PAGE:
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Commentary suggests public health implications from seven banned words

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Banning seven words from official U.S. Centers for Disease Control and Prevention (CDC) budget documents may have at least seven serious consequences, according to a recent commentary by public health researchers from Emory University's Rollins School of Public Health. The commentary, titled, "Seven Deadly Sins Resulting from the Centers for Disease Control and Prevention's Seven Forbidden Words," is available online at the Annals of Internal Medicine.

According to lead author Kenneth Castro, MD, professor in the Hubert Department of Global Health and Department of Epidemiology at Rollins School of Public Health and the Division of Infectious Diseases in the Department of Medicine at the Emory University School of Medicine, omissions of the words "vulnerable," "entitlement," "diversity," "transgender," "fetus," "evidence-based" and "science-based," could jeopardize the work of the government-funded healthcare practitioners and professional organizations. Discussions of the omission of these words began on December 15, 2017 in reports by the Washington Post.

In the commentary, Castro and the team including Dabney P. Evans, PhD, assistant professor, Carlos del Rio, MD, chair of the Hubert Department of Global Health and James W. Curran, MD, dean of the Rollins School of Public Health, indicate several consequences including "a high risk of unleashing a slippery slope of self-censorship, obfuscation in communications, and spill-over into other agencies and key partners."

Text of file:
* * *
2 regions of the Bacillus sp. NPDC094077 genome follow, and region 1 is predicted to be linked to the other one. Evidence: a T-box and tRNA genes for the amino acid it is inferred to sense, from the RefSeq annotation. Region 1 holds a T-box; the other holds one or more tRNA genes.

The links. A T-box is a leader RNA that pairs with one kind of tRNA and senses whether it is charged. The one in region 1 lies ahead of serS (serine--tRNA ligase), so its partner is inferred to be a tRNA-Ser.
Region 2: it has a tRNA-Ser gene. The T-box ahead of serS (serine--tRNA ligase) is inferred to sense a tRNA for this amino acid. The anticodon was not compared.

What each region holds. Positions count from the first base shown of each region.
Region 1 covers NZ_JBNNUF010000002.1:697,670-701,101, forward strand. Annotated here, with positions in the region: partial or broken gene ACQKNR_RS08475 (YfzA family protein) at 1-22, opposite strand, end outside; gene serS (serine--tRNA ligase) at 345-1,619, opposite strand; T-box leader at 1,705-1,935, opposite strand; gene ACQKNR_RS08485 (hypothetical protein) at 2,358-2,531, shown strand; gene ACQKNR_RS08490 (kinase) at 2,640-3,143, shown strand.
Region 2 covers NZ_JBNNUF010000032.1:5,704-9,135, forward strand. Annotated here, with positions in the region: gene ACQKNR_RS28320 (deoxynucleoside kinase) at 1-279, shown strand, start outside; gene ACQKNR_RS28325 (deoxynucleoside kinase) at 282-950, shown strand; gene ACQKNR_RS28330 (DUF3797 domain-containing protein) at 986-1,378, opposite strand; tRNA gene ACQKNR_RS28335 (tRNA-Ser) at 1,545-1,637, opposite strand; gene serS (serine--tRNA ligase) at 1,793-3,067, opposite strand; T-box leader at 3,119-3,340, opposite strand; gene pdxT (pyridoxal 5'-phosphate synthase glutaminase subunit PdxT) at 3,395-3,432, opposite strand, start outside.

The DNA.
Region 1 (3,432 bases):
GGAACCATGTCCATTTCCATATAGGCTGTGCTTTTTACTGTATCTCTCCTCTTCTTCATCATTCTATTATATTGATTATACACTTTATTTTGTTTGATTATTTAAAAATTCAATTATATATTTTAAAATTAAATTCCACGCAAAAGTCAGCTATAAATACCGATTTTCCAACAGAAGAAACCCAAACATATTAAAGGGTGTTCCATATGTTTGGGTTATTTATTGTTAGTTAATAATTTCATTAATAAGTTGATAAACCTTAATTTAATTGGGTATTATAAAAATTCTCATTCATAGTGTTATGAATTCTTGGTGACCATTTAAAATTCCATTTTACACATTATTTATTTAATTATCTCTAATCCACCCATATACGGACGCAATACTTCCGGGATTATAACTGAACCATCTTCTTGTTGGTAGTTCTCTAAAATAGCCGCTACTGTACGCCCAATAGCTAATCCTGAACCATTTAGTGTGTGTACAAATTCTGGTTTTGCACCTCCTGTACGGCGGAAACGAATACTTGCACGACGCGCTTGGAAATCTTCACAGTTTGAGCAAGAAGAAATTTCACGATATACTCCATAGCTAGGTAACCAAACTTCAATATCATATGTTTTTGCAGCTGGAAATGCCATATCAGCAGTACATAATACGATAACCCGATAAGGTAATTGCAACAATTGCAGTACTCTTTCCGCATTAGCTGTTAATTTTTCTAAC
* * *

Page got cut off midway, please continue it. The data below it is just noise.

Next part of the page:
Authors commend CDC leadership for addressing the reports but encourage public health professionals to remain aware of additional discussions around this topic.

"We call upon U.S. citizens, elected representatives, academic institutions, and partner professional societies to remain vigilant and prevent the imposition of language limitations to CDC," says Castro. "We should all continue holding the agency to its 'Pledge to the American People.'"

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